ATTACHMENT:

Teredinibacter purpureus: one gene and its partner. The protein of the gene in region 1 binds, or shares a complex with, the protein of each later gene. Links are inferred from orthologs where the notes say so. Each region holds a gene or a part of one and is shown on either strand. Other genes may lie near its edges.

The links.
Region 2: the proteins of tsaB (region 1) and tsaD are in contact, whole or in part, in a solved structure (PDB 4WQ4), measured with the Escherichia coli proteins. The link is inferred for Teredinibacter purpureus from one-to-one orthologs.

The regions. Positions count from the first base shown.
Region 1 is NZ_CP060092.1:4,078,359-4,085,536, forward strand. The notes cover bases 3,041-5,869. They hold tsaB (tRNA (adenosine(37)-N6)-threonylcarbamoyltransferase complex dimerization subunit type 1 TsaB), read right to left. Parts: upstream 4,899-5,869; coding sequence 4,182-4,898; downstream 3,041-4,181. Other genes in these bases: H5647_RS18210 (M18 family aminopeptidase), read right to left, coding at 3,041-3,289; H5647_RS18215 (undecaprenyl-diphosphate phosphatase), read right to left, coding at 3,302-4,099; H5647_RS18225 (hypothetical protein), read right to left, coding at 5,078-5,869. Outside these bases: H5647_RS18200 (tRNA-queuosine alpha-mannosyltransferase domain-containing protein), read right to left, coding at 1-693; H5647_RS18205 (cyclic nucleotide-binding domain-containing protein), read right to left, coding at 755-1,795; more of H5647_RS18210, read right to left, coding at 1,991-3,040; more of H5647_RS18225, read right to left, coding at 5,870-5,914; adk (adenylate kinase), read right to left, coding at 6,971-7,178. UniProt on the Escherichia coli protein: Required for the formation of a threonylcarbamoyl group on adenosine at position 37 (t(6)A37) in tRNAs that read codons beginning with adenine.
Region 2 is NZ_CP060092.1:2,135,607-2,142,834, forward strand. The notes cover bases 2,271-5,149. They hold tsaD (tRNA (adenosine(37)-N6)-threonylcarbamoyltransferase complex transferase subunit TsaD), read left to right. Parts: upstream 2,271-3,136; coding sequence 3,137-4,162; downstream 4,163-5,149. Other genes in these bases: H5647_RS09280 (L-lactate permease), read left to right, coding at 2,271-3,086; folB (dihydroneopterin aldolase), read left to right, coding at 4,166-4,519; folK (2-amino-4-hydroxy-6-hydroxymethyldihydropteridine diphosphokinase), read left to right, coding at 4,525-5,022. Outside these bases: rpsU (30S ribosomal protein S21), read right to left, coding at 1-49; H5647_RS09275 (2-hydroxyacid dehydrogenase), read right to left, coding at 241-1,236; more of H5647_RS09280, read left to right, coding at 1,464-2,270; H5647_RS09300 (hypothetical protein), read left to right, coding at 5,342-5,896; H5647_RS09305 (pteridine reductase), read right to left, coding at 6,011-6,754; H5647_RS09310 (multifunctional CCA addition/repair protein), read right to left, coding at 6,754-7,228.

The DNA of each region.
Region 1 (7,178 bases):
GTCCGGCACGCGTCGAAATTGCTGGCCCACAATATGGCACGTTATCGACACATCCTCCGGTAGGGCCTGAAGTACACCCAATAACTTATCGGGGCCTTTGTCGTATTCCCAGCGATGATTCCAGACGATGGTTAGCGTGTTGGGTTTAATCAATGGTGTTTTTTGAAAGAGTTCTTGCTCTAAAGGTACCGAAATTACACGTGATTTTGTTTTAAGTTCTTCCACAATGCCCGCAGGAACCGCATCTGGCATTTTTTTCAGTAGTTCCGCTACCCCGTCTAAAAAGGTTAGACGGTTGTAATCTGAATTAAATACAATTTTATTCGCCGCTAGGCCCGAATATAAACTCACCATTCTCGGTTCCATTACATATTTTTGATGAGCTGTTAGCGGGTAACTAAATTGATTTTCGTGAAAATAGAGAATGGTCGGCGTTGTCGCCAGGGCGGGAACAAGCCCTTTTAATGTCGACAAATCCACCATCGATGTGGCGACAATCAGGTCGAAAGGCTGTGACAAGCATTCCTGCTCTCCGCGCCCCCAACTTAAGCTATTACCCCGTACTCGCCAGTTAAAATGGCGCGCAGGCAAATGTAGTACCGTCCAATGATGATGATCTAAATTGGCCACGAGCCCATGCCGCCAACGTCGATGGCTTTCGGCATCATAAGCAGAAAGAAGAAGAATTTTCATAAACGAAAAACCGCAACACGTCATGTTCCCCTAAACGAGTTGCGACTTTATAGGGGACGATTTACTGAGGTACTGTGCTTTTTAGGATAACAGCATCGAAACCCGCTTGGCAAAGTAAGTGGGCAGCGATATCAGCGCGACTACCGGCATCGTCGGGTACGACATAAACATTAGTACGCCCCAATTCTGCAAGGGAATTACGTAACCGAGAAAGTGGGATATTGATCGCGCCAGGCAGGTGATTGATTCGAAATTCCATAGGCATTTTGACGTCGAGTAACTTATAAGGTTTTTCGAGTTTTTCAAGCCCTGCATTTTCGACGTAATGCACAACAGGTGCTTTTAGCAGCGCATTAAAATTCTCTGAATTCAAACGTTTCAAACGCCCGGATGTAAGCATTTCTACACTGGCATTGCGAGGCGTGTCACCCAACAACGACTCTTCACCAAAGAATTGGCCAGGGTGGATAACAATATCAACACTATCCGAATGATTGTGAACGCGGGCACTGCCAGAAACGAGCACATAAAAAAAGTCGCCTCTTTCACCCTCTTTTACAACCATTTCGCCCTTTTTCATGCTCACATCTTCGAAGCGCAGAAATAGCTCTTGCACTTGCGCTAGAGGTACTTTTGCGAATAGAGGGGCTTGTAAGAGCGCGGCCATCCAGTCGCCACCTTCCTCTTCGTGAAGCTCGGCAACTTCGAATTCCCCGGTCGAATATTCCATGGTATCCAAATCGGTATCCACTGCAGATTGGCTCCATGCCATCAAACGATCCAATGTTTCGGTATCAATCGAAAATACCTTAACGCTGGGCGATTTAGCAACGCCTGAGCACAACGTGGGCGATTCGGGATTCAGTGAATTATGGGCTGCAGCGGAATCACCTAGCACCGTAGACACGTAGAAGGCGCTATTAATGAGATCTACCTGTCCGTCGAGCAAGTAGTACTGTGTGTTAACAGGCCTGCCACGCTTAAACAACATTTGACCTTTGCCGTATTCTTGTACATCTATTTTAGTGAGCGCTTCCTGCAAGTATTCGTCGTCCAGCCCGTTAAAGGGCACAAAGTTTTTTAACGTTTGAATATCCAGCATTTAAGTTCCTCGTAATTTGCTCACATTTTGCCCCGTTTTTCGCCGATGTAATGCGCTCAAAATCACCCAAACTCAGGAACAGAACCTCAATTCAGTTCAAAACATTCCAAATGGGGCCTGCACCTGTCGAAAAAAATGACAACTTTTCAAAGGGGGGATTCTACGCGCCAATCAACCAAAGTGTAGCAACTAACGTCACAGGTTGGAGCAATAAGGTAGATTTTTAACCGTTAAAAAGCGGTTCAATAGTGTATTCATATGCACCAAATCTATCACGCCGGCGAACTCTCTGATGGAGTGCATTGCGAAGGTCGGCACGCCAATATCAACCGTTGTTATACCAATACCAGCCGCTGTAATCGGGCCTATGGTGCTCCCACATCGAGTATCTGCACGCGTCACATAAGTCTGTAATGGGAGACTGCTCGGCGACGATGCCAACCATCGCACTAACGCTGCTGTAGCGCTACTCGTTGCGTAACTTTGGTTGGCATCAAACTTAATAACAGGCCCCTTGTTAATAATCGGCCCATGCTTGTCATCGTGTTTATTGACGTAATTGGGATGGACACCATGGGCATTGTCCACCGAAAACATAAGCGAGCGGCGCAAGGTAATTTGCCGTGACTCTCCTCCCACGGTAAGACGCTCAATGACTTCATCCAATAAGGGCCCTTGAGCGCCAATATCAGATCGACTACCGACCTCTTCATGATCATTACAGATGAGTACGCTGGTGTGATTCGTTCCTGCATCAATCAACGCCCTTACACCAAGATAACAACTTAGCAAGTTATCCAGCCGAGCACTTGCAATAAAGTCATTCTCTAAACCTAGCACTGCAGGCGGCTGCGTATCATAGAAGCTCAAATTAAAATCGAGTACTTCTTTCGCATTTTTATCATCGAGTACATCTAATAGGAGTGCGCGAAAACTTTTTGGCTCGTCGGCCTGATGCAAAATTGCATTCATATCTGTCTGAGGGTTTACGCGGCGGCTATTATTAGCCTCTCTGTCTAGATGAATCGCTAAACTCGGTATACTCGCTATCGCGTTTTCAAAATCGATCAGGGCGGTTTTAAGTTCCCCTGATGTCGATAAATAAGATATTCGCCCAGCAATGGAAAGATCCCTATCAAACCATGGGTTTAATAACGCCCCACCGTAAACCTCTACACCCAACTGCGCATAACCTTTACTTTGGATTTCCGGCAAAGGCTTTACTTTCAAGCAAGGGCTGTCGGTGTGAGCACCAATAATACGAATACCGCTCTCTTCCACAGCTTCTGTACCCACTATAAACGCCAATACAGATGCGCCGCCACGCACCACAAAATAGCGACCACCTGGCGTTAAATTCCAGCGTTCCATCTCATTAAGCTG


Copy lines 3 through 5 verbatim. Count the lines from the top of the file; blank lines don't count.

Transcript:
Region 2: the proteins of tsaB (region 1) and tsaD are in contact, whole or in part, in a solved structure (PDB 4WQ4), measured with the Escherichia coli proteins. The link is inferred for Teredinibacter purpureus from one-to-one orthologs.

The regions. Positions count from the first base shown.
Region 1 is NZ_CP060092.1:4,078,359-4,085,536, forward strand. The notes cover bases 3,041-5,869. They hold tsaB (tRNA (adenosine(37)-N6)-threonylcarbamoyltransferase complex dimerization subunit type 1 TsaB), read right to left. Parts: upstream 4,899-5,869; coding sequence 4,182-4,898; downstream 3,041-4,181. Other genes in these bases: H5647_RS18210 (M18 family aminopeptidase), read right to left, coding at 3,041-3,289; H5647_RS18215 (undecaprenyl-diphosphate phosphatase), read right to left, coding at 3,302-4,099; H5647_RS18225 (hypothetical protein), read right to left, coding at 5,078-5,869. Outside these bases: H5647_RS18200 (tRNA-queuosine alpha-mannosyltransferase domain-containing protein), read right to left, coding at 1-693; H5647_RS18205 (cyclic nucleotide-binding domain-containing protein), read right to left, coding at 755-1,795; more of H5647_RS18210, read right to left, coding at 1,991-3,040; more of H5647_RS18225, read right to left, coding at 5,870-5,914; adk (adenylate kinase), read right to left, coding at 6,971-7,178. UniProt on the Escherichia coli protein: Required for the formation of a threonylcarbamoyl group on adenosine at position 37 (t(6)A37) in tRNAs that read codons beginning with adenine.